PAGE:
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anecdotes

The first September wine stand of 2023…

Happy Saturday, y’all. It’s cool and overcast today, and Bill is preparing for another TDY in Bavaria. I’m not sure what we’ll do, but it looks like the weather may not be optimal. We’ve sure had a mild summer this year… lots of rain and temperatures that weren’t very oppressive. I’m grateful for that. Coming from Virginia originally, I know what it’s like to feel like you need gills to breathe. We have had a few warm, humid days this year, but it’s really not been too bad at all. And pretty soon, after next week’s warm spell, it will get chilly and Fall will truly be upon us.

When Fall arrives in Germany, so do a lot of fun harvest related festivals. But, at the end of October, the wine stands end… I always find that sad, because the wine stands are a lot of fun, especially for Noyzi. We went to the one in our village last night, and Noyzi got to work on his social skills, make new friends, and enjoy a change of scenery. I got some photos of our fun.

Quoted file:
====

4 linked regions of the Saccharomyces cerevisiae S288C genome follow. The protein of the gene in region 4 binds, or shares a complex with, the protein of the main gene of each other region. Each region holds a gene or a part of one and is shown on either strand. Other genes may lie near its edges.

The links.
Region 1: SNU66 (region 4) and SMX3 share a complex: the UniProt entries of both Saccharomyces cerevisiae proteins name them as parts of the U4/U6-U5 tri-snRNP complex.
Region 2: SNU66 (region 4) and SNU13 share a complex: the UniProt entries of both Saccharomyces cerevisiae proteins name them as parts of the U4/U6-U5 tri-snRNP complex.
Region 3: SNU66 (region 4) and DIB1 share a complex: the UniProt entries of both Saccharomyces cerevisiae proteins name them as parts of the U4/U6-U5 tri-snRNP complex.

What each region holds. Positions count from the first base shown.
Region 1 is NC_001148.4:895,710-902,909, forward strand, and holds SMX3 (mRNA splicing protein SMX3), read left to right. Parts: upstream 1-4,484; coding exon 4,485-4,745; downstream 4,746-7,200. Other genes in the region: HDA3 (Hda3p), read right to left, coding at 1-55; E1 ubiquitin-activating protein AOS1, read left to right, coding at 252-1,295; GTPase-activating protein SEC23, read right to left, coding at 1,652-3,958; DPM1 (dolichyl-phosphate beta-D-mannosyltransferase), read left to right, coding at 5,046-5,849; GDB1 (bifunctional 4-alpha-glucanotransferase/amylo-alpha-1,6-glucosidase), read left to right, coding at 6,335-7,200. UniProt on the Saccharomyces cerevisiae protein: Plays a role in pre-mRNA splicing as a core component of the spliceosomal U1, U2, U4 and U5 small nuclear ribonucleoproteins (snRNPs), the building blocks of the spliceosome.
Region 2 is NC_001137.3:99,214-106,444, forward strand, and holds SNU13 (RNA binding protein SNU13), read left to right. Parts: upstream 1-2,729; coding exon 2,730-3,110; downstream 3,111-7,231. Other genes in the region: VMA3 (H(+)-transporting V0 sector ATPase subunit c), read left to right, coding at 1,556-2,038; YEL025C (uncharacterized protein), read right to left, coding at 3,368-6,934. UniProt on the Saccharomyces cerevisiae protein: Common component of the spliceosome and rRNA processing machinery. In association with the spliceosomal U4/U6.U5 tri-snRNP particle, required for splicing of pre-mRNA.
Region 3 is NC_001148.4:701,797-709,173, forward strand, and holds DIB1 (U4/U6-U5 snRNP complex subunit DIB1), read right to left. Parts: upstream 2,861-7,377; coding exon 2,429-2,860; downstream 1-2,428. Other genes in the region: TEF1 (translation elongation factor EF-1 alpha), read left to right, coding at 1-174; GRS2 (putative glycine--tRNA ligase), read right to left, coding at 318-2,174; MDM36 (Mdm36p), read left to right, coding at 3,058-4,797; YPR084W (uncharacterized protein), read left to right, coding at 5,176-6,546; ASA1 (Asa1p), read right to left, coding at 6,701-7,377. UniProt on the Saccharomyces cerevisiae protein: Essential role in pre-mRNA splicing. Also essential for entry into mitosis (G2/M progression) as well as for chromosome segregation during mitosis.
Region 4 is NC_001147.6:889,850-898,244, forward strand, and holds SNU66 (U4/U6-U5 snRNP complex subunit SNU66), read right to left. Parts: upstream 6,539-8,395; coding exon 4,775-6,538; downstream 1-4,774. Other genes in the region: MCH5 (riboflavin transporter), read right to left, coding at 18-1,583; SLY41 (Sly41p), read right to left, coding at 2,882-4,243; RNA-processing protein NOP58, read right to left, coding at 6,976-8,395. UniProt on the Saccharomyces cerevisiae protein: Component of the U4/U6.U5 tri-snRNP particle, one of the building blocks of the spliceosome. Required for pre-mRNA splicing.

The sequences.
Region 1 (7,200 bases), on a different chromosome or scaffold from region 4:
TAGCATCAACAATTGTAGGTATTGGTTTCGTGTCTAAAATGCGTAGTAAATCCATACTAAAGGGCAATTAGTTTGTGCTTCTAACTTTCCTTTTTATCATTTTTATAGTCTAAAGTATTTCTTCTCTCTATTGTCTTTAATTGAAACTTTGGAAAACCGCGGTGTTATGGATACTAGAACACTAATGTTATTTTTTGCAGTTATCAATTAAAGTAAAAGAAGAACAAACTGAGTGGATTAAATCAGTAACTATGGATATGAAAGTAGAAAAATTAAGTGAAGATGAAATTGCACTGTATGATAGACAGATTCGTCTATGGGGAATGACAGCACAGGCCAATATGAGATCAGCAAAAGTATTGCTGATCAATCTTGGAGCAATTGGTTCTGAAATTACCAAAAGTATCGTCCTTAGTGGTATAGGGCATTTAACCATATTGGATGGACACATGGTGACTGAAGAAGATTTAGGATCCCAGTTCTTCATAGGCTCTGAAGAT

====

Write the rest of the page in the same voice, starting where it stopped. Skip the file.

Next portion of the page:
You’ll notice there are also election candidates’ signs, which I took photos of a couple of days ago while walking Noyzi through the Dorfplatz. It’s always interesting to see what German politicians focus on when it comes time for elections. The first five photos are from a couple of days ago, while the ones with Noyzi and sunshine were taken last night.

Noyzi was a bit excited at first, but after about 45 minutes, he settled down. He also got to meet one of our neighbors, who was understanding when we explained that Noyzi is from Kosovo, which isn’t a very dog friendly place. He was abused before we got him, so he gets nervous around men. However, he’s come a LONG way, and calms down quickly when he realizes that someone is being friendly. He loves people, and he LOVES wine stands and Biergartens.